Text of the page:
Every edition, Alt Valley Voice will now feature a wellbeing column, written by Dr Dave Wood, a life coach and trainer, and founder of Metanoeo CIC and Realign Coaching.
“What would you think if I sang out of tune?”
“Would you stand up and walk out on me?” Well, I hope not, because, “I get by with a little help from my friends.” Great wisdom around the importance of friendships in this 1967 classic from the Beatles.
This song reminds me of the importance of friends in my life. They add meaning, and when we need it, support. This is something I am only too aware of having recently spent some time in hospital. Having family and friends come to visit really helped me keep positive and see a wider context not focusing on myself too much.
But is this always the case? When we are simply ourselves with our friends do we ever fear they might, “stand up and walk out on me”? Knowing that our friends are committed to us, and us to them, gives us a confidence that we can just be who we are.
Those who really care about us will always allow us the grace of just being ourselves, even if we are starting to sing out of tune.
Yet, this doesn’t mean they won’t give us feedback, or that we shouldn’t make an effort; “I’ll try not to sing out of key”. The thing about this, is all our relationships are reciprocal to one degree or another.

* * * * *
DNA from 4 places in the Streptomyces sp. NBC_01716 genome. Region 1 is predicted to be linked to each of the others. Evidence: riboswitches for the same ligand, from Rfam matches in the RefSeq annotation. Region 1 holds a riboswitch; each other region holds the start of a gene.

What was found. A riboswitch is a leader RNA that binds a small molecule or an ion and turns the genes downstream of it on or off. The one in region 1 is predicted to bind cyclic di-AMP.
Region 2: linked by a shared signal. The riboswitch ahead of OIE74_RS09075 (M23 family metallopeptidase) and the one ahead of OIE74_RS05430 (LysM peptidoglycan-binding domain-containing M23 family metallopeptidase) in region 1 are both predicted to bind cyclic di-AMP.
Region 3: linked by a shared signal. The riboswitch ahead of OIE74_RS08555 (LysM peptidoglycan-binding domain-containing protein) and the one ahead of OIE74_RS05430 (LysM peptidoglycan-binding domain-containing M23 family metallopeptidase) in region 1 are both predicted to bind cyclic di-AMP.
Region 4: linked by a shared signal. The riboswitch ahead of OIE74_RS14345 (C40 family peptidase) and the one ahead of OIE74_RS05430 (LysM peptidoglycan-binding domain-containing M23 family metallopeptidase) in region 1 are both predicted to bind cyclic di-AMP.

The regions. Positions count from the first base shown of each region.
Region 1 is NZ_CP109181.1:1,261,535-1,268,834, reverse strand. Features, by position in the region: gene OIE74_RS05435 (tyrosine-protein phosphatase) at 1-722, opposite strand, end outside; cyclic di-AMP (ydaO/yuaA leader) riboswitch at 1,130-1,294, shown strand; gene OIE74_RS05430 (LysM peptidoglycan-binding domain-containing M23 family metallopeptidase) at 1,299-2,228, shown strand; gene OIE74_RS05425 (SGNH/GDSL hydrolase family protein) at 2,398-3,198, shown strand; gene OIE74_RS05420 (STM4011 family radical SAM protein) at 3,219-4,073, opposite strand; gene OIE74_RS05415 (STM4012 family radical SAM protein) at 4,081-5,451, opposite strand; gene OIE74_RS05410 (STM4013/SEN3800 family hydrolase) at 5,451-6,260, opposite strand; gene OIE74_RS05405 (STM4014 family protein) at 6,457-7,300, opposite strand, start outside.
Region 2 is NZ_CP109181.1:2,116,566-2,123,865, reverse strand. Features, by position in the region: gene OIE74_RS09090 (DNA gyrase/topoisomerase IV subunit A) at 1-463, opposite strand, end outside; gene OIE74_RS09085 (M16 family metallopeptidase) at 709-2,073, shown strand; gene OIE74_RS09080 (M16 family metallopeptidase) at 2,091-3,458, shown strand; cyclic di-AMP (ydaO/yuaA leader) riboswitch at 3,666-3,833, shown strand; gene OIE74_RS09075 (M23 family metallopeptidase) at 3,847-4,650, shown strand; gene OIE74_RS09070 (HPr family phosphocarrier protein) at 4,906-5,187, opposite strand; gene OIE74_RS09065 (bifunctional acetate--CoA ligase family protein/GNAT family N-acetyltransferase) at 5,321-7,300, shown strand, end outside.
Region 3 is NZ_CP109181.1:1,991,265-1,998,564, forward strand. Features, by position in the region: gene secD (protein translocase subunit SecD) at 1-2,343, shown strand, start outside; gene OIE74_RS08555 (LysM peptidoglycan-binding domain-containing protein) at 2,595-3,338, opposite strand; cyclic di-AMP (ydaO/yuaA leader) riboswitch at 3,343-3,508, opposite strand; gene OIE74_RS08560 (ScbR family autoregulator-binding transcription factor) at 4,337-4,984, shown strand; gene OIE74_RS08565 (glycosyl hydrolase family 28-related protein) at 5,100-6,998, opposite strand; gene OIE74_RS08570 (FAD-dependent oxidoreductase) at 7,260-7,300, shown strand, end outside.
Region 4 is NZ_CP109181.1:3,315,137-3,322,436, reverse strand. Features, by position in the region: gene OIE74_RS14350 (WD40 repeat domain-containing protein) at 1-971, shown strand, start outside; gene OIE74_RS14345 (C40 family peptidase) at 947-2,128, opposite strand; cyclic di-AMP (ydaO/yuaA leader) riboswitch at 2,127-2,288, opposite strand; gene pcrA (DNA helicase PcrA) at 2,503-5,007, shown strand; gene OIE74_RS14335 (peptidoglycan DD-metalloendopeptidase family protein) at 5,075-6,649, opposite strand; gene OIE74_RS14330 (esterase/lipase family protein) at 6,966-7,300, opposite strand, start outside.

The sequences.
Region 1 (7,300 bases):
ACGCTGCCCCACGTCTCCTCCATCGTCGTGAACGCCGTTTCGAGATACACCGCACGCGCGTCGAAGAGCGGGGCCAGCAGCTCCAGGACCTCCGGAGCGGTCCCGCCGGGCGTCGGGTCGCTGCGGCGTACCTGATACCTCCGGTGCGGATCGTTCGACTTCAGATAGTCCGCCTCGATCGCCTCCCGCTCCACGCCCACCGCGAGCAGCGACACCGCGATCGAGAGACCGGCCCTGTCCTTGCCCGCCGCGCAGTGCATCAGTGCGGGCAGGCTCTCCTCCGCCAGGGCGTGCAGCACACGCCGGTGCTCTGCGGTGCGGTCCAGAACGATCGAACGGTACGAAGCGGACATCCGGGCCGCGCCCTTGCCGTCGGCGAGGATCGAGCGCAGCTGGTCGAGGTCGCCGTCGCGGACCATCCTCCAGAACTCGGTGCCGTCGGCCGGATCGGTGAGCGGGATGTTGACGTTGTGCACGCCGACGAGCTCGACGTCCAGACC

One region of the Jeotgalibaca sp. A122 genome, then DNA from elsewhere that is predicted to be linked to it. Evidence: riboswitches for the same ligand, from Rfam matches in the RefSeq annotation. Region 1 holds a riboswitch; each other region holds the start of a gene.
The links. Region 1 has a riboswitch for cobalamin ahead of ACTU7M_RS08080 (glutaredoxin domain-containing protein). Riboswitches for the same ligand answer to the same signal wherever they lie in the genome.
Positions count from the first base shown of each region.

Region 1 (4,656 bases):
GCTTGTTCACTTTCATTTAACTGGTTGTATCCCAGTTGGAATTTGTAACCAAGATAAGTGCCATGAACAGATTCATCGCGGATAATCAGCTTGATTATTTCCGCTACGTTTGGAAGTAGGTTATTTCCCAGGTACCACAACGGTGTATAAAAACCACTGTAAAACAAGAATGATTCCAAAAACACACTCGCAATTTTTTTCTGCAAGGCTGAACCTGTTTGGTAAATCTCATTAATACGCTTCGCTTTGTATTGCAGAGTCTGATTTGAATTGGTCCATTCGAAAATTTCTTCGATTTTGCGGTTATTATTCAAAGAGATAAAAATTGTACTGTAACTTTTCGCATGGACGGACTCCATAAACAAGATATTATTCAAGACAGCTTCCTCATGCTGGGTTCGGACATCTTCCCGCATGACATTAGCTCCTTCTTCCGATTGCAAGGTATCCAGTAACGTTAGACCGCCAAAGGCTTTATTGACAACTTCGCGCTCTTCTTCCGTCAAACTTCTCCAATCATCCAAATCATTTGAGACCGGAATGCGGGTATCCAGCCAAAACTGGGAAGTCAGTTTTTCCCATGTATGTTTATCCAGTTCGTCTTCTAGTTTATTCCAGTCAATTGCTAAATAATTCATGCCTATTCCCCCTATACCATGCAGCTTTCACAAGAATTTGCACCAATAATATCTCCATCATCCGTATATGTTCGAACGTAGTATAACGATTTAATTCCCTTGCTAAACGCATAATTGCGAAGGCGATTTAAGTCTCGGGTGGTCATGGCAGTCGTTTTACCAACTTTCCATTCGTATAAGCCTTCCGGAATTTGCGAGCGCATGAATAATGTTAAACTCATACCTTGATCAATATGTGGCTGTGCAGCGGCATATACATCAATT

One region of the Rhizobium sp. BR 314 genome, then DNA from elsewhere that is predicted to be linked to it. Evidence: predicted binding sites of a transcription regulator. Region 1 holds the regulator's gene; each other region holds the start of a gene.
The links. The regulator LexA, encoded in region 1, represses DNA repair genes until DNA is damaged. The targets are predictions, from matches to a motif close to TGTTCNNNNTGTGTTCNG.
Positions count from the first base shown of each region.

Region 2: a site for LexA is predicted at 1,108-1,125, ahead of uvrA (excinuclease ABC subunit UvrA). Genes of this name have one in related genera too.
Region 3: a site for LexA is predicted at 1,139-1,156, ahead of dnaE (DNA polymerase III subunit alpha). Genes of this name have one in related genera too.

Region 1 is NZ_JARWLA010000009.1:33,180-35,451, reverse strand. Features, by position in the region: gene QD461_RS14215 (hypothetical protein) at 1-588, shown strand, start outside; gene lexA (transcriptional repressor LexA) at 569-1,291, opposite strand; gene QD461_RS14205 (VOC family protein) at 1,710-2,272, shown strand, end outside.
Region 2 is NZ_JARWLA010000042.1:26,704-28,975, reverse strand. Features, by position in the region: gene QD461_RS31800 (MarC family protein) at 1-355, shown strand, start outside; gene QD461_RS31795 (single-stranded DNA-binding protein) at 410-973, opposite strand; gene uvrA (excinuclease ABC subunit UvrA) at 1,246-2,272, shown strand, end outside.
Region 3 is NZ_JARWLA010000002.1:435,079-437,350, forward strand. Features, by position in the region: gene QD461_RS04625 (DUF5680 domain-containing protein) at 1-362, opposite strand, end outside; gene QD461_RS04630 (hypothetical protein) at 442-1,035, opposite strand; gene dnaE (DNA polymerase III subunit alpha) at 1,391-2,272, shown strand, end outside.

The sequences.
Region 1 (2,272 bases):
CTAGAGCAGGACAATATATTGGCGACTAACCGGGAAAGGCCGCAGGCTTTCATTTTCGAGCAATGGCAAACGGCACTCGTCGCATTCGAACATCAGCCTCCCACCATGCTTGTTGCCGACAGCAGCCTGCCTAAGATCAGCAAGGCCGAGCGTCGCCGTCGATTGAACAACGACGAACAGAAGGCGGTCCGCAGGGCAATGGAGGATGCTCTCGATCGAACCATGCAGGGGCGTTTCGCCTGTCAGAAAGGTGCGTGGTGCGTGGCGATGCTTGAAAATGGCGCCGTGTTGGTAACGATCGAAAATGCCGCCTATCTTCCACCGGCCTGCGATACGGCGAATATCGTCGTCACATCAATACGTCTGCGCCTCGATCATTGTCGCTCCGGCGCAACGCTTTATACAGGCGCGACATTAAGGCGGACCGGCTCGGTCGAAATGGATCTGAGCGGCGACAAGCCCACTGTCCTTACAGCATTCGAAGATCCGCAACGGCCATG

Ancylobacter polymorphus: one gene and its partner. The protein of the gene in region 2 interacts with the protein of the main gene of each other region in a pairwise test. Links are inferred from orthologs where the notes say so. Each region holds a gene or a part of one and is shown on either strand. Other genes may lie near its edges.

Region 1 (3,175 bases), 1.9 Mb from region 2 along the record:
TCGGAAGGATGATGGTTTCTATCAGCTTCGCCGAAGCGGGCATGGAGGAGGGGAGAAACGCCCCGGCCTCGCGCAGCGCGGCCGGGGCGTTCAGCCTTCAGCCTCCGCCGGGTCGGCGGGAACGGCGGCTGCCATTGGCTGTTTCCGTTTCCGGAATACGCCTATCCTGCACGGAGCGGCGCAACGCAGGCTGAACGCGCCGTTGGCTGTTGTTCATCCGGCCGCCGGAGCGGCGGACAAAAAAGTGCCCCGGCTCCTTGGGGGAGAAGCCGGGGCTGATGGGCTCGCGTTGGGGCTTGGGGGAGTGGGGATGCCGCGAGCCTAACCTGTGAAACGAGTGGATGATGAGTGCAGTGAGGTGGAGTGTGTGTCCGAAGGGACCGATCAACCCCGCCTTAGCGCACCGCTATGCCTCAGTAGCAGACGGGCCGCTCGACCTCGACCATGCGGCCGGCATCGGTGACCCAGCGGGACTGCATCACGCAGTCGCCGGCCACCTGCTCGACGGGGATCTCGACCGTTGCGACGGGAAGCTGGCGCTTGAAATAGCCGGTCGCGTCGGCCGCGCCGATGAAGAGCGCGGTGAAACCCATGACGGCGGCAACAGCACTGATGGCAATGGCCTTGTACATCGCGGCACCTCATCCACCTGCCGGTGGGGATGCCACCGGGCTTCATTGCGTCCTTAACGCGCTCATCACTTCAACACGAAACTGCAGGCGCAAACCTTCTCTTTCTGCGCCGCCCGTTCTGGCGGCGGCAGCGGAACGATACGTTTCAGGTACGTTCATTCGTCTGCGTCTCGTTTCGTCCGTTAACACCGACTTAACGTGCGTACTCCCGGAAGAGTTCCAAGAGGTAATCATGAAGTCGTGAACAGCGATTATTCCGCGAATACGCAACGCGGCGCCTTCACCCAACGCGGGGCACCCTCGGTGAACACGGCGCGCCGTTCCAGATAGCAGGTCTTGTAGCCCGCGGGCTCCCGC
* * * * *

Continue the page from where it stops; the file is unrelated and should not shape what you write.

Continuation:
I influence my friends, and they influence me. That is why their reactions (and ours) to difficulties is so crucial to how things subsequently develop.
This tells us something important about the friendships we choose. We need to have friends we can trust. Friends who will be honest, but who also reflect our aspirations for how we would like to develop and grow in the challenges we are facing.
So, if I am signing out of tune, I need friends who won’t walk out, but will help me to be aware that I need to change things and support me to do so. Friends who will be a positive influence for me, as it is the influence of those around us which can really help us face difficulties head on and grow and learn from them.
I, therefore, need to choose my friends carefully. As the motivational speaker, John Roan, once said: “You are the average of the five people you spend the most time with.” This leaves us with a question to consider, how are we influenced by those we spend time with?